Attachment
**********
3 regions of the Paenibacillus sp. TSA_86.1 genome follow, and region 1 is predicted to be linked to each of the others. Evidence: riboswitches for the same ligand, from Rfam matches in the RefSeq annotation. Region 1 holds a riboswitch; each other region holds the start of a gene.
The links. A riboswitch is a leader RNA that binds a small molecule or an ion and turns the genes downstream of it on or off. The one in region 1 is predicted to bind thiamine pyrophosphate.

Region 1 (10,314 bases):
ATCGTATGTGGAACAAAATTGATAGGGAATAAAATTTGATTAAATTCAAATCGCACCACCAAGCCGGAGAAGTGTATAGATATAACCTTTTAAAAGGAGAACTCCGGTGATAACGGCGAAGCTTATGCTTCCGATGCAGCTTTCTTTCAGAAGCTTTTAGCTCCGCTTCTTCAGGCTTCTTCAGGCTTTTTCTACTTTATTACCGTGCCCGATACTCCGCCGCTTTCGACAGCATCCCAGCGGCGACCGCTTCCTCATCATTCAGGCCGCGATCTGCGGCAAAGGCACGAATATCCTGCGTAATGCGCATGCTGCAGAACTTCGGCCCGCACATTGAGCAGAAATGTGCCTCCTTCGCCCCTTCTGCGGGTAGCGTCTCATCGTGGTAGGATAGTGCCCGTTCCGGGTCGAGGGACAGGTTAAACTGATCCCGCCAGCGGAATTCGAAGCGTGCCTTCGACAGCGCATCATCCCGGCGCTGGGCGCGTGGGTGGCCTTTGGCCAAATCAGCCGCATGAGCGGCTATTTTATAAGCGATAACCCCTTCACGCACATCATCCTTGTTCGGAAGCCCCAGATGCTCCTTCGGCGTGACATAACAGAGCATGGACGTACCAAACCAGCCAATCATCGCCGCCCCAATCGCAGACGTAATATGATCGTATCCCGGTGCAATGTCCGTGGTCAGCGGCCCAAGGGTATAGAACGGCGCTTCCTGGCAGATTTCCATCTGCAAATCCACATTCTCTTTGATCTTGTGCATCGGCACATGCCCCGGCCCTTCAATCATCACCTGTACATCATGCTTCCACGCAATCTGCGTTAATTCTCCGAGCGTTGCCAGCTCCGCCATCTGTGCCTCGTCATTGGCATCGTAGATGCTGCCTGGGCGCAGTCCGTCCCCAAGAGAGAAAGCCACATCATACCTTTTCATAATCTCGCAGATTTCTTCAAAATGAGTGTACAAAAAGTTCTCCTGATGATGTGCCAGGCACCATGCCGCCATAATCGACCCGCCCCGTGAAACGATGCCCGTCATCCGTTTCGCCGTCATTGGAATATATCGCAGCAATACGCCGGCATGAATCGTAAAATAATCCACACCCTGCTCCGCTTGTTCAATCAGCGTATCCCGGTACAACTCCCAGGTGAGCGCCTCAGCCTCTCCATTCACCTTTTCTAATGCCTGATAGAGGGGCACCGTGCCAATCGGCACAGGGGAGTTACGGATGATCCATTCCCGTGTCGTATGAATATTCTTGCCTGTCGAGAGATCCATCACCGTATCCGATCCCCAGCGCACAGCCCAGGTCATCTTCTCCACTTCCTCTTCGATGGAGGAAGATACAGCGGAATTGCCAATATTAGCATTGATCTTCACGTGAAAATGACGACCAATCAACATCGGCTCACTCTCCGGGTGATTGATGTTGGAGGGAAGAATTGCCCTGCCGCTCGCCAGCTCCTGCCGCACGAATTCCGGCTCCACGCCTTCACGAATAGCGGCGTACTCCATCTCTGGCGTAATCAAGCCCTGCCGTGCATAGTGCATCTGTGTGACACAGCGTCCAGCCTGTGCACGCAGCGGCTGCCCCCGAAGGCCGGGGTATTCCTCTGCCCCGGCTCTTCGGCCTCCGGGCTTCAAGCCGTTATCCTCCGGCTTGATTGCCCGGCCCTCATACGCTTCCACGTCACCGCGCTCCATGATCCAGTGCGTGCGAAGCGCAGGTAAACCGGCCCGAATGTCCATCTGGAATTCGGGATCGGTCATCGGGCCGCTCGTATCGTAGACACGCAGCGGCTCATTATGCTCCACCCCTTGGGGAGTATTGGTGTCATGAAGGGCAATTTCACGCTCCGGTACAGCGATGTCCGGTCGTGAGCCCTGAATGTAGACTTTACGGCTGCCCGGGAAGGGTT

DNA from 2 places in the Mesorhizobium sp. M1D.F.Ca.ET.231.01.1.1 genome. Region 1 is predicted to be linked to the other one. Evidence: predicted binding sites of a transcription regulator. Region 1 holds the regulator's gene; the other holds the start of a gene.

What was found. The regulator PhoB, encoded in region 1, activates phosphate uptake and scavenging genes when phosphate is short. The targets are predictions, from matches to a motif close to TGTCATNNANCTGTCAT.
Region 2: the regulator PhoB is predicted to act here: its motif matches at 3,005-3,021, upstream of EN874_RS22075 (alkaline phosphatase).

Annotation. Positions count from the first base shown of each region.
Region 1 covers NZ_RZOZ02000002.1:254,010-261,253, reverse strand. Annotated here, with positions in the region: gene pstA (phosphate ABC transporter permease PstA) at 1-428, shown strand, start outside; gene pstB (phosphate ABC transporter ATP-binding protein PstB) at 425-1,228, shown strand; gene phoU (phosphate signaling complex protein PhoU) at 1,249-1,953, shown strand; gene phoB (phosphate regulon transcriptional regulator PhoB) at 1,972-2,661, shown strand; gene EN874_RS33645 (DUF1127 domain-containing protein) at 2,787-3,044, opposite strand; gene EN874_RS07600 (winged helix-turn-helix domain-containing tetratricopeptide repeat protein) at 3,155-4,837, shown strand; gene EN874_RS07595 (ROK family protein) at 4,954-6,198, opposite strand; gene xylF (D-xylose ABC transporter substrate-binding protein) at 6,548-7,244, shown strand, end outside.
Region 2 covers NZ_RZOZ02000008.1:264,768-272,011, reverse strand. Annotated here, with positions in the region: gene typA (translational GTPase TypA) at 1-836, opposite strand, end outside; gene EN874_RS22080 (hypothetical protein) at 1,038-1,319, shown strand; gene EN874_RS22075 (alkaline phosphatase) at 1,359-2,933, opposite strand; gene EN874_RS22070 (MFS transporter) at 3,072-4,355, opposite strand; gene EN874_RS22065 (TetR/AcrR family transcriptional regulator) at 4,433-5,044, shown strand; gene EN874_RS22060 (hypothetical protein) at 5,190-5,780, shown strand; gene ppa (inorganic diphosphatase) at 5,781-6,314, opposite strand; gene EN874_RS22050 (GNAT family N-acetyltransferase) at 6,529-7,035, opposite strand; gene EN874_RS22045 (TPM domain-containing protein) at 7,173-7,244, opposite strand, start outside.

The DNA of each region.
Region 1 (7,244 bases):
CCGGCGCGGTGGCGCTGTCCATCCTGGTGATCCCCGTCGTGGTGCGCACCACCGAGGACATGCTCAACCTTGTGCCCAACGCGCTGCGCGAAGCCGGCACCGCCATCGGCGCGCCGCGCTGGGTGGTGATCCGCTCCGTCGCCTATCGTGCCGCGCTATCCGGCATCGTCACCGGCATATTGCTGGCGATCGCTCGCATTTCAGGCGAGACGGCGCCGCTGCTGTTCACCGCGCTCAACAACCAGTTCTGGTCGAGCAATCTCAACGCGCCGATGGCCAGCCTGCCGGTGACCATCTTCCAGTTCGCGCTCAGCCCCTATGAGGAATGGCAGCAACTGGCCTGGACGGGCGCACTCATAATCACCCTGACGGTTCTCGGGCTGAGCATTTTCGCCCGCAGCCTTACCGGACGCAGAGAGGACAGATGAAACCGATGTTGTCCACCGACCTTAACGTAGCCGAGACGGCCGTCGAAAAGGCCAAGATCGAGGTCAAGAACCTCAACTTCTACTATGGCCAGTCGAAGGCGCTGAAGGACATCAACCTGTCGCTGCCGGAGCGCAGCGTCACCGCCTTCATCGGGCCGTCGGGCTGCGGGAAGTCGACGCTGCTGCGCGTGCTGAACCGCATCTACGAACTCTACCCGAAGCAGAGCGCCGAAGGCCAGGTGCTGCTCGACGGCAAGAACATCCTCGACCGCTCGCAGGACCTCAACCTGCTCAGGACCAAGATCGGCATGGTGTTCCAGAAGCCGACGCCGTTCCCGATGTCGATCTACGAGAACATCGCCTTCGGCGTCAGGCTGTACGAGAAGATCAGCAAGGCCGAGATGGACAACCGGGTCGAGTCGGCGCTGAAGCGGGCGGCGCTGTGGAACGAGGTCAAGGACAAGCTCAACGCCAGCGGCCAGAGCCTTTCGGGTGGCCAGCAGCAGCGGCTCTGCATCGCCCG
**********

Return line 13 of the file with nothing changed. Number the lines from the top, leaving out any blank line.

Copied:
CCGGCGCGGTGGCGCTGTCCATCCTGGTGATCCCCGTCGTGGTGCGCACCACCGAGGACATGCTCAACCTTGTGCCCAACGCGCTGCGCGAAGCCGGCACCGCCATCGGCGCGCCGCGCTGGGTGGTGATCCGCTCCGTCGCCTATCGTGCCGCGCTATCCGGCATCGTCACCGGCATATTGCTGGCGATCGCTCGCATTTCAGGCGAGACGGCGCCGCTGCTGTTCACCGCGCTCAACAACCAGTTCTGGTCGAGCAATCTCAACGCGCCGATGGCCAGCCTGCCGGTGACCATCTTCCAGTTCGCGCTCAGCCCCTATGAGGAATGGCAGCAACTGGCCTGGACGGGCGCACTCATAATCACCCTGACGGTTCTCGGGCTGAGCATTTTCGCCCGCAGCCTTACCGGACGCAGAGAGGACAGATGAAACCGATGTTGTCCACCGACCTTAACGTAGCCGAGACGGCCGTCGAAAAGGCCAAGATCGAGGTCAAGAACCTCAACTTCTACTATGGCCAGTCGAAGGCGCTGAAGGACATCAACCTGTCGCTGCCGGAGCGCAGCGTCACCGCCTTCATCGGGCCGTCGGGCTGCGGGAAGTCGACGCTGCTGCGCGTGCTGAACCGCATCTACGAACTCTACCCGAAGCAGAGCGCCGAAGGCCAGGTGCTGCTCGACGGCAAGAACATCCTCGACCGCTCGCAGGACCTCAACCTGCTCAGGACCAAGATCGGCATGGTGTTCCAGAAGCCGACGCCGTTCCCGATGTCGATCTACGAGAACATCGCCTTCGGCGTCAGGCTGTACGAGAAGATCAGCAAGGCCGAGATGGACAACCGGGTCGAGTCGGCGCTGAAGCGGGCGGCGCTGTGGAACGAGGTCAAGGACAAGCTCAACGCCAGCGGCCAGAGCCTTTCGGGTGGCCAGCAGCAGCGGCTCTGCATCGCCCG